By Brian Milne
In the wholesale gasoline spot market in southern California, trading moved to the low summer-grade Reid vapor pressure rating on the last day of January, well ahead of the rest of the country, with RVP measuring the release of volatile organic compounds into the atmosphere. The higher the ambient temperature, the greater the release of these emissions, which is why RVP ratings are lowest during the summer months.
Sunny southern California will remain at the summer-grade RVP through late October, although the region is an outlier, with most of the country transitioning to low RVP ratings at the bulk wholesale level in March and April. Suppliers must have summer-grade gasoline at retail outlets no later than June 1, although in southern California the deadline is April 1 and a month later on May 1 in northern California.
These are important dates for anyone in the business regardless of where you sit on the supply chain, as the transition to lower rated RVP gasoline affects operations at refineries, terminals, and in the back office amid the supply rotation. The transition is also a key factor in why gasoline prices increase from winter to spring historically, although not the only reason.
Firstly, it costs more to produce the summer specific gasoline blend, which takes longer to manufacture because of the extra processing required to reduce harmful emissions that also diminishes the yield from a barrel of crude. Refining costs can run 5 cents to 15 cents per gallon more for the summer grade blend compared with winter quality product.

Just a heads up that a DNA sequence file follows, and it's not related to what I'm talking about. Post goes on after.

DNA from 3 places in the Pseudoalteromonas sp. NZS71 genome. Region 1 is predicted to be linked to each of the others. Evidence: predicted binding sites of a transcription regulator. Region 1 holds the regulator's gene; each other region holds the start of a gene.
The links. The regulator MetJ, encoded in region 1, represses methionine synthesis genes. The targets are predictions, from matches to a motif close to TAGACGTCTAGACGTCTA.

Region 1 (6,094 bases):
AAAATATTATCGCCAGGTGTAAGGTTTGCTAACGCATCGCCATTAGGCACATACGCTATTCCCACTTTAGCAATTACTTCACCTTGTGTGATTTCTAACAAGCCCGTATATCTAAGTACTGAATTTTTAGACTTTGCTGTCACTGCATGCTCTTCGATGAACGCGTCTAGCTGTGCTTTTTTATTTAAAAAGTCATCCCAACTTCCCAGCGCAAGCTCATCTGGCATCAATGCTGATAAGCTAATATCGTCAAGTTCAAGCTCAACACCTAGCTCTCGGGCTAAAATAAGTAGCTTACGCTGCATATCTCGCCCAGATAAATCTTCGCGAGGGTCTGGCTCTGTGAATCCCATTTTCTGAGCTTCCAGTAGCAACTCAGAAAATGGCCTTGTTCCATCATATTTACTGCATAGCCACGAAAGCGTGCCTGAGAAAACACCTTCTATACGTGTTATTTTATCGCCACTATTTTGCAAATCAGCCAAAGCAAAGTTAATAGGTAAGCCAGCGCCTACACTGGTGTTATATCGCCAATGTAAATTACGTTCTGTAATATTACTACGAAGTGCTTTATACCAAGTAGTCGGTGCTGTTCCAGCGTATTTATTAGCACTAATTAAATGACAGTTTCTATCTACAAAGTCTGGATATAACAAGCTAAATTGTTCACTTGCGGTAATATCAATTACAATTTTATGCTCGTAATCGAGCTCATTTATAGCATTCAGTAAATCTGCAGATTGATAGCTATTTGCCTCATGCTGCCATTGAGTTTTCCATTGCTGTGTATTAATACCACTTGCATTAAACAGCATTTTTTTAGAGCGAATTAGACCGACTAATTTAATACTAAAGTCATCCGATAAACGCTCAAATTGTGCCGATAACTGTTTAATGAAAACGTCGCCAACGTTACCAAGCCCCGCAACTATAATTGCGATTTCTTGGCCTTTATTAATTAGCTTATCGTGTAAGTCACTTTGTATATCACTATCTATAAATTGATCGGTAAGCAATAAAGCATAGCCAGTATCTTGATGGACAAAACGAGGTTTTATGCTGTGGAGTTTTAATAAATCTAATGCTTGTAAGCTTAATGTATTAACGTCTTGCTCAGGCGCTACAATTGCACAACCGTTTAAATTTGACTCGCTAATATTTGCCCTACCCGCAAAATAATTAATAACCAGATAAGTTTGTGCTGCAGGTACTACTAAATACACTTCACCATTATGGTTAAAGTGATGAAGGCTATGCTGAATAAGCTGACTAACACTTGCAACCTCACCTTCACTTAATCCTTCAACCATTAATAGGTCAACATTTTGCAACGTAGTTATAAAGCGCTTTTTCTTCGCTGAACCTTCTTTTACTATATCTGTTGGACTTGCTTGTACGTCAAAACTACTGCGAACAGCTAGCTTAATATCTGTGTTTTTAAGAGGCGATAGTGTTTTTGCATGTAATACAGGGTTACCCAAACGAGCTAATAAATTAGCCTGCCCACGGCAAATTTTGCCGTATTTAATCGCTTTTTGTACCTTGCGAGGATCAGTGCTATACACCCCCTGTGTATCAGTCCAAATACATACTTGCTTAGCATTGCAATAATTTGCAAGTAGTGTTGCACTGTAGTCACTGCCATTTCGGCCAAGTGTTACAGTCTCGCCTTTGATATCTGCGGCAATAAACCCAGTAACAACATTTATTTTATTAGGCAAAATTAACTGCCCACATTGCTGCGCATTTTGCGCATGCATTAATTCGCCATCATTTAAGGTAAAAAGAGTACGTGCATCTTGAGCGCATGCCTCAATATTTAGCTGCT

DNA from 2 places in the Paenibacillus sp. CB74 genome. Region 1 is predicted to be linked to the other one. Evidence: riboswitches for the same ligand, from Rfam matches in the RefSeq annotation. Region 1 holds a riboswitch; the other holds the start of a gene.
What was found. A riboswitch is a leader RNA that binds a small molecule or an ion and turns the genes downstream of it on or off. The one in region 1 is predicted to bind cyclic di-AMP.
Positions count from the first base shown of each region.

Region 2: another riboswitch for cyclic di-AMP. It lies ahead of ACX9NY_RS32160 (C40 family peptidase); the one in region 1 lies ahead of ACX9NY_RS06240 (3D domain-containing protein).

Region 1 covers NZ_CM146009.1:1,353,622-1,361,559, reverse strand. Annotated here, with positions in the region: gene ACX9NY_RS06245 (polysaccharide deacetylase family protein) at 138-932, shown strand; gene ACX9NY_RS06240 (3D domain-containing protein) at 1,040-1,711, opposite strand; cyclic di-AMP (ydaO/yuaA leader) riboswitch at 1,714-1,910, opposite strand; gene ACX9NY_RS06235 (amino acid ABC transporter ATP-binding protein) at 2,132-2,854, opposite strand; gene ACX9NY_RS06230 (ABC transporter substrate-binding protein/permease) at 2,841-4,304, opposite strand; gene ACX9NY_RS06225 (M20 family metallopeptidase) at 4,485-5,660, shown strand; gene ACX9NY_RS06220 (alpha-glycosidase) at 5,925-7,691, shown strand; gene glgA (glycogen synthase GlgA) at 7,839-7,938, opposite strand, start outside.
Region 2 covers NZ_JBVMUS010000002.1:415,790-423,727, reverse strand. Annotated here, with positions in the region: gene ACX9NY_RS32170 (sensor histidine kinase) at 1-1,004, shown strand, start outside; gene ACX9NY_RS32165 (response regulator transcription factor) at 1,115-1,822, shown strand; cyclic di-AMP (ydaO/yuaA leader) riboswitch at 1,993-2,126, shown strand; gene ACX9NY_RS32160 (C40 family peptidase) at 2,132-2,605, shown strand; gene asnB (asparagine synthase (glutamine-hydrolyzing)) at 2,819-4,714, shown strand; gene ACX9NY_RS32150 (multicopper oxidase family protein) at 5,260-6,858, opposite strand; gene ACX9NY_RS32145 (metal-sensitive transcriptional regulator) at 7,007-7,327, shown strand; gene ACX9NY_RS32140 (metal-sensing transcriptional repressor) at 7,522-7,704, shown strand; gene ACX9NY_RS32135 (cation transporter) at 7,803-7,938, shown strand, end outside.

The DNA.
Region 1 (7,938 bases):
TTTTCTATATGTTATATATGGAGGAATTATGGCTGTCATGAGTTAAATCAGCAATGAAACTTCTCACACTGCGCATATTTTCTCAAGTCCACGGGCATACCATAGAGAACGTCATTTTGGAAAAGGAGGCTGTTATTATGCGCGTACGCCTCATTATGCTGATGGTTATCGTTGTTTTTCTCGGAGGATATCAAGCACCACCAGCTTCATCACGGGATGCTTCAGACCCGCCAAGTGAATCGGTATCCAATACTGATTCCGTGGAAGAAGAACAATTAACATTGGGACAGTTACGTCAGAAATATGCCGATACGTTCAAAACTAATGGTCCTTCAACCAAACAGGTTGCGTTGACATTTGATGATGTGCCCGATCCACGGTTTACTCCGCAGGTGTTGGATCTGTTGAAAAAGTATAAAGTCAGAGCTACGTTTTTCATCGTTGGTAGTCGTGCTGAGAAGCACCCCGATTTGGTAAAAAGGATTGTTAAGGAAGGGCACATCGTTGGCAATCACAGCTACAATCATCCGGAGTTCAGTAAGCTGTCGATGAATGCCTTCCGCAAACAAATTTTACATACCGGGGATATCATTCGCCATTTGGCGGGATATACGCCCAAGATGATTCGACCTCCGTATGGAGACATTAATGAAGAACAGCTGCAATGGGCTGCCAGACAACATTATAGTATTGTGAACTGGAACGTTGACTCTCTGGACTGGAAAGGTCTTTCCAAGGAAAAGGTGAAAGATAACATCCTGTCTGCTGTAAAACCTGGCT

During late winter ahead of this transition, refineries move into seasonal maintenance known as turnarounds, which are carefully planned periods of extended maintenance that can last a month or more. Refiners stagger turnarounds, which can take up to two years to schedule. Maintenance conducted during this period can also be less extensive and for shorter durations.
The first quarter is chosen for this maintenance to help refiners prepare for the transition to summer gasoline blends. It’s also a time when gasoline demand is lowest. Still, refinery downtime can boost gasoline prices since there’s less production.
The winter-to-summer blend down for gasoline can also cause price swings, especially if suppliers need to drop prices to flush out winter-grade product only to hike them again when summer specified gasoline is stocked. These at times swift price swings are mostly realized at the wholesale level, and more gradually passed through to retail.
As this transition occurs, gasoline demand usually begins marching higher from typically lower consumption levels in January and early February, amid the winter thaw. Gasoline demand peaks during the summer months, with the summer driving season running from Memorial Day in late spring to Labor Day. Greater demand typically means higher prices.
Another dynamic at play is that this seasonal trend is well known in the trading community. Frequently, those speculating in the gasoline market get ahead of the seasonal uplift in prices, and buy futures contracts. Climbing futures prices can amplify the seasonal increase in gasoline values in physical markets.